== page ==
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Mystery of 'Oumuamua's creation explained by study
New research proposes possible origins of the interstellar object 'Oumuamua.
- A new paper suggests a star's tidal forces could have created 'Oumuamua.
- The interstellar object 'Oumuamua was first spotted in 2017.
- The object is known for its elongated shape and unusual trajectory.
Scientists may have discovered the origins of 'Oumuamua, the first interstellar object that was spotted visiting our Solar System. The reddish, dry, and strangely-elongated 'Oumuamua, known to move in unexpected ways, has been a subject of much speculation. Some have, of course, brought up the idea it might an extraterrestrial spacecraft, possibly a probe. Now, scientists propose that tidal forces, gravitational interactions similar to those on Earth, are responsible for its existence and unusual behavior.
The cigar-shaped 'Oumuamua is 400 meters (1,300 feet) in length and was first discovered on October 19, 2017 by the Hawaii-based Panoramic Survey Telescope and Rapid Response System 1 (Pan-STARRS1). Scientists and armchair astronomers the world over have since wondered about where it came from, especially in light of factors like its acceleration away from the Sun in a trajectory that is not explainable simply by the effects of gravity.
Simulation showing the interstellar object 'Oumuamua as a collection of fragments in an elongated shape.
Credit: ZHANG Yun/background by ESO/M. Kornmesser
The new study, which was carried out by by Zhang Yun from National Astronomical Observatories of Chinese Academy of Sciences (NAOC) and Douglas N. C. Lin from University of California, Santa Cruz, says the object of mystery is natural. Clues pointing to that include the space body's colors and the lack of any radio emissions coming from it.
While scientists expect an interstellar visitor to be icy, like a comet, Oumuamua is dry and has a rocky body like an asteroid, leading the researchers to conclude that there are more such rocky objects flying in between solar systems than they previously considered.
How did such an object come into existence? Zhang and Lin believe it's a piece ripped off of another space body by a larger object. They conducted computer simulations, focusing on the example of the tidal disruption imposed by Jupiter on the comet Shoemaker-Levy 9 in 1992 to show that when a star is involved in such a fly-by, an outcome is possible that could create the elongated fragment like 'Oumuamua's.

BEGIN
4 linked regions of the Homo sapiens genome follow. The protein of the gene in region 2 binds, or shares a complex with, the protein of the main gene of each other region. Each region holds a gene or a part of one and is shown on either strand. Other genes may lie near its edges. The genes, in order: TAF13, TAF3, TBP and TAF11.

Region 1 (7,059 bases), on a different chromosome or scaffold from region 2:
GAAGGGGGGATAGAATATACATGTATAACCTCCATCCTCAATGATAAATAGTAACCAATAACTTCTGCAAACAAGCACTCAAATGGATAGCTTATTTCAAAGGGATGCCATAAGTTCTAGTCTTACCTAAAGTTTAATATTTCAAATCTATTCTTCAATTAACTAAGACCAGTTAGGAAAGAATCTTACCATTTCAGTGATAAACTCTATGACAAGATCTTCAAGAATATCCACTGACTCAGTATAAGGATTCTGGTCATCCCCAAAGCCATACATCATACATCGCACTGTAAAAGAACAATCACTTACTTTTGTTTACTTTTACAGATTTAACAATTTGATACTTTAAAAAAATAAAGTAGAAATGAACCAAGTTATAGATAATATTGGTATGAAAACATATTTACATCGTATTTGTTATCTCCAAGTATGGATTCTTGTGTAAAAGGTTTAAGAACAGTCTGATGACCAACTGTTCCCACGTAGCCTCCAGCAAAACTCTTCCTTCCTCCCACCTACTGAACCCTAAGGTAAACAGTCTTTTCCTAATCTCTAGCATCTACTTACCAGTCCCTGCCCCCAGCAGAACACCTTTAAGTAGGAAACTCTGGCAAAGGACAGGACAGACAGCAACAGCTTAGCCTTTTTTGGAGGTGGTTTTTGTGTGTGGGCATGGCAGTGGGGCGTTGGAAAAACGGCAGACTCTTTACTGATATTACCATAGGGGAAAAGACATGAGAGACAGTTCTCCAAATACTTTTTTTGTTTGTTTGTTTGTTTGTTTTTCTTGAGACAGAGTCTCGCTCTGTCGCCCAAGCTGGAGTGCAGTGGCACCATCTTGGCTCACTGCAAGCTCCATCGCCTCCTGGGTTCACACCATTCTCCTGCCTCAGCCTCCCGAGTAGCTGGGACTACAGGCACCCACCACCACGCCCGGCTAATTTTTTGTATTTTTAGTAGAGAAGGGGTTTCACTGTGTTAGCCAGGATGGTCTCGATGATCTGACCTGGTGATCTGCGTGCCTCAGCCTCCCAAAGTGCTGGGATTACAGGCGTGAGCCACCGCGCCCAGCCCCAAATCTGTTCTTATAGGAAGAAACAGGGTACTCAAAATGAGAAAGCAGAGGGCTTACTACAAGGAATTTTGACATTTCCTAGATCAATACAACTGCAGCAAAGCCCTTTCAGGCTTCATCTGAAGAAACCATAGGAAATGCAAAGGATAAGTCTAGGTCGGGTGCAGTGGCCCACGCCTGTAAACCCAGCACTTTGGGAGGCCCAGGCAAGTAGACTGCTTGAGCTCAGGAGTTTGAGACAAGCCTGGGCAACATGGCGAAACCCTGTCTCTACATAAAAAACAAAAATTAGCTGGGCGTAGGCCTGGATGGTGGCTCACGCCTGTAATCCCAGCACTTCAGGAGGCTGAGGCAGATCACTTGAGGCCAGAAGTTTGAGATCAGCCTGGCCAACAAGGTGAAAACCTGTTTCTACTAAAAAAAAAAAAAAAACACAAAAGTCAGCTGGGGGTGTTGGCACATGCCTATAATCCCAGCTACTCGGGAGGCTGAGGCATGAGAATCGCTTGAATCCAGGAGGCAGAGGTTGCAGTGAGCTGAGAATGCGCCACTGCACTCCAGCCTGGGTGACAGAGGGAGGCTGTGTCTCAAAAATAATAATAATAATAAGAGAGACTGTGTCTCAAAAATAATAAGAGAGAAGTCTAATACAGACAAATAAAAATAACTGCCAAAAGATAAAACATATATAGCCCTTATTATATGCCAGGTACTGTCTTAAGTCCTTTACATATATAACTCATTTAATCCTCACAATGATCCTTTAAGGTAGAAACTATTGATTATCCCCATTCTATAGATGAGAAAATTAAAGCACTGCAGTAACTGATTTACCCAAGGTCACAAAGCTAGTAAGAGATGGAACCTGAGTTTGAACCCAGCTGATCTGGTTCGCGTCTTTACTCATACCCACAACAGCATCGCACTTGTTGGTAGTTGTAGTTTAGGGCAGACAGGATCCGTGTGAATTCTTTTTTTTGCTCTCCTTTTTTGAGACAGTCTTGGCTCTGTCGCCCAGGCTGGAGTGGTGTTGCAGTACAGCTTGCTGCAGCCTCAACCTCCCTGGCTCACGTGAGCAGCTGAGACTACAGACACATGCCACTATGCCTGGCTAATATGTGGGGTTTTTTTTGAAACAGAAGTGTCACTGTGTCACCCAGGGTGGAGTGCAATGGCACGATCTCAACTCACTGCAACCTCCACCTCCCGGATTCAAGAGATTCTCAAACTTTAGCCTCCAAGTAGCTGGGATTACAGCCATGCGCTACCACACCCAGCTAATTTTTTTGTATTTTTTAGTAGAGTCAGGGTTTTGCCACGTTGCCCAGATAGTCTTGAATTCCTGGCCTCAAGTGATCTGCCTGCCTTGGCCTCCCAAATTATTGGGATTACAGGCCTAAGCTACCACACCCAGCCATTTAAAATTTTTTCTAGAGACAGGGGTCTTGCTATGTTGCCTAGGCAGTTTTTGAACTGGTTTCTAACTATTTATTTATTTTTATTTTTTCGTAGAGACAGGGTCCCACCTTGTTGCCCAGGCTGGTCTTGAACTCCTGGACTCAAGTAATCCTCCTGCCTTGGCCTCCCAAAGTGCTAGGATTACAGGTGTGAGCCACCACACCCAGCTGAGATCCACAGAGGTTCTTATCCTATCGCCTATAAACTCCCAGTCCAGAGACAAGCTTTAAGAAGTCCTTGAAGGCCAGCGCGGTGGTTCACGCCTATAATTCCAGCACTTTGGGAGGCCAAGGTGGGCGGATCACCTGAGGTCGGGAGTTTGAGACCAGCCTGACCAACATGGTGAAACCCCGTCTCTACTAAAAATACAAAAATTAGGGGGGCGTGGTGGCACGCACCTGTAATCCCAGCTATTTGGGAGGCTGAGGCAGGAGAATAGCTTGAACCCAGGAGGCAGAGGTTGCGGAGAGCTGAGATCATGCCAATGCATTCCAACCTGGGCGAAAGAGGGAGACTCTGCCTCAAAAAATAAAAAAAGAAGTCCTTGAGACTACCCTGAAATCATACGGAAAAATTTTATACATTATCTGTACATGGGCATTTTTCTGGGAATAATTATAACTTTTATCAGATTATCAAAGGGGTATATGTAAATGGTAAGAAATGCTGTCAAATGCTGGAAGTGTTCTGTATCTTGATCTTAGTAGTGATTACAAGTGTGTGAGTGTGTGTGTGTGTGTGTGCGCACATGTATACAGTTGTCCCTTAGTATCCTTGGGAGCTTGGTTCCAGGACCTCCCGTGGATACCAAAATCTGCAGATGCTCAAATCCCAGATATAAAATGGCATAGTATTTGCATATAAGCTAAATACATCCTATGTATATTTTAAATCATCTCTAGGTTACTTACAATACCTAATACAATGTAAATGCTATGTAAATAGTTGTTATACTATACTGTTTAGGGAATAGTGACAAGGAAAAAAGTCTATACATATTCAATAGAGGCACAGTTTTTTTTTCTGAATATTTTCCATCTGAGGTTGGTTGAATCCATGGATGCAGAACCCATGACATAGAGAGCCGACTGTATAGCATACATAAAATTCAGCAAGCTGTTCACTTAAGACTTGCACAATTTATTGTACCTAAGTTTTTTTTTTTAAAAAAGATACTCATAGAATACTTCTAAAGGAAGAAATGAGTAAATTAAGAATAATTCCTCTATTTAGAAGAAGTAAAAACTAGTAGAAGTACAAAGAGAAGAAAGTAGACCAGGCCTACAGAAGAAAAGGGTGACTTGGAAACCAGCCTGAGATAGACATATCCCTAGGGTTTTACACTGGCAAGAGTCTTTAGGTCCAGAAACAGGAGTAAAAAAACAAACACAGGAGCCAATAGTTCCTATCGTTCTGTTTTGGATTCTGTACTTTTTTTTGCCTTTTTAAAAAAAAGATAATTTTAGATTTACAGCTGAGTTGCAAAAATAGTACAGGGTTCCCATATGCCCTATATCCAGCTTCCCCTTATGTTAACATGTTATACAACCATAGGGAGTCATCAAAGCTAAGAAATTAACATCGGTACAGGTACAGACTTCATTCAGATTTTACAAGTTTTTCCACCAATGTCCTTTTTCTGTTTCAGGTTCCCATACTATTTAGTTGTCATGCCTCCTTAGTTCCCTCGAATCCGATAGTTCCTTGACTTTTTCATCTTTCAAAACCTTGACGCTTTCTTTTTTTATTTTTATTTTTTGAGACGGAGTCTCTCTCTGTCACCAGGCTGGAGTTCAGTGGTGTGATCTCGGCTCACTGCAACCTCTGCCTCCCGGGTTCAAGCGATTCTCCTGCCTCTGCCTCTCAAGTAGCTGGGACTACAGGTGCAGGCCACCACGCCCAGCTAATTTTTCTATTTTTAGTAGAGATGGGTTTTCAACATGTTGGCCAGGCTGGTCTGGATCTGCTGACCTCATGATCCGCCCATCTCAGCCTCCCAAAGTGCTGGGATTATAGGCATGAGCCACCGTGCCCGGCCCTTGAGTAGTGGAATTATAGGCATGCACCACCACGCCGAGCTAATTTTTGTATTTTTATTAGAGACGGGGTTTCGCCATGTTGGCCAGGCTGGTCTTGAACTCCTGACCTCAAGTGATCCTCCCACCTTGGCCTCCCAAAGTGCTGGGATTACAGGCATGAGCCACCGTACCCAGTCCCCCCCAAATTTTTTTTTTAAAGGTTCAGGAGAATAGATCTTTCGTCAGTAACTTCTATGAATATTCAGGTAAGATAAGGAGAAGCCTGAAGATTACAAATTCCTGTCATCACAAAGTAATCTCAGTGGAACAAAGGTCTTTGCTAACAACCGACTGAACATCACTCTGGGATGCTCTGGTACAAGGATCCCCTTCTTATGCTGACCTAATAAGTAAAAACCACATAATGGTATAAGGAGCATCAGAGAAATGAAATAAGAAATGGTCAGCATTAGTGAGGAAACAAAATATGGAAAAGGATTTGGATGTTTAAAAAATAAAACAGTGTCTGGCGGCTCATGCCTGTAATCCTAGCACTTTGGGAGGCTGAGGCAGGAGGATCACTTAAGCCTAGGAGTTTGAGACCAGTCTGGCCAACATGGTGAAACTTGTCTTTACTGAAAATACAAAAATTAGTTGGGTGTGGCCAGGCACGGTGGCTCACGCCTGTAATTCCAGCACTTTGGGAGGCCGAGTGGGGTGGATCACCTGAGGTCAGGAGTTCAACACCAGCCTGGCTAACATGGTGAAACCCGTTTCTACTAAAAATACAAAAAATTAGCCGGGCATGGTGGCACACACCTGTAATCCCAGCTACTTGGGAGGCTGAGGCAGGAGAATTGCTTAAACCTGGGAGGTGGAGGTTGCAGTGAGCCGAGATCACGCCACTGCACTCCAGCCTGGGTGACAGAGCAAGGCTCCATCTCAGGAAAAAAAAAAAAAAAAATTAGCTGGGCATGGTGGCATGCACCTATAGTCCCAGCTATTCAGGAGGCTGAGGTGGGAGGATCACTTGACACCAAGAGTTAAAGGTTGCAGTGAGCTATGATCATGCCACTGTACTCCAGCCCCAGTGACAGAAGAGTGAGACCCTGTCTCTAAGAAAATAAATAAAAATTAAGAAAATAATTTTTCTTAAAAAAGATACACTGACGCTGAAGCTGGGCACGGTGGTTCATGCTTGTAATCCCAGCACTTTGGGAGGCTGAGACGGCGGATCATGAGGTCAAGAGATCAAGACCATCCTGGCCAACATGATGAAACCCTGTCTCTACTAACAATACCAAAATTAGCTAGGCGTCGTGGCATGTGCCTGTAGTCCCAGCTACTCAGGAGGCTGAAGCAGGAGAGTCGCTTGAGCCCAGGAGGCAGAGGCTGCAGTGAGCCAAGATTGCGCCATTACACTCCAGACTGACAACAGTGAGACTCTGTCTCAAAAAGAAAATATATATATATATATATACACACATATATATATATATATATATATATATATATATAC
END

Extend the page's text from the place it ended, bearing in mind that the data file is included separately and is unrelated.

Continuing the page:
The effects of a tidal disruption by a star on a space object.
Credit: NAOC/Y. Zhang
The researchers showed that after a space body is pulled apart by the star's tidal forces, its fragments would melt and stretch into a cigar-shaped arrangement. The resulting parts would cool off as the object moves away from the star, hardening into a crust. It is subsequently propelled farther into space.
The scientists also have an explanation for the acceleration of an object like this, proposing that the Sun's heating up of water ice under its surface can result in a release of gas that would act as a propellant.
"The tidal fragmentation scenario not only provides a way to form one single 'Oumuamua, but also accounts for the vast population of rocky interstellar objects," said Zhang. He thinks that all types of space objects, like long-period comets, debris disks, and possibly even planets, can be turned into 'Oumuamua-size bodies upon getting close to a star.
"'Oumuamua is just the tip of the iceberg," said Lin, adding "We anticipate many more interstellar visitors with similar traits will be discovered by future observation with the forthcoming Vera C. Rubin Observatory."
You can read the study in Nature Astronomy.
Was Oumuamua an alien spaceship? No. Here’s what it is.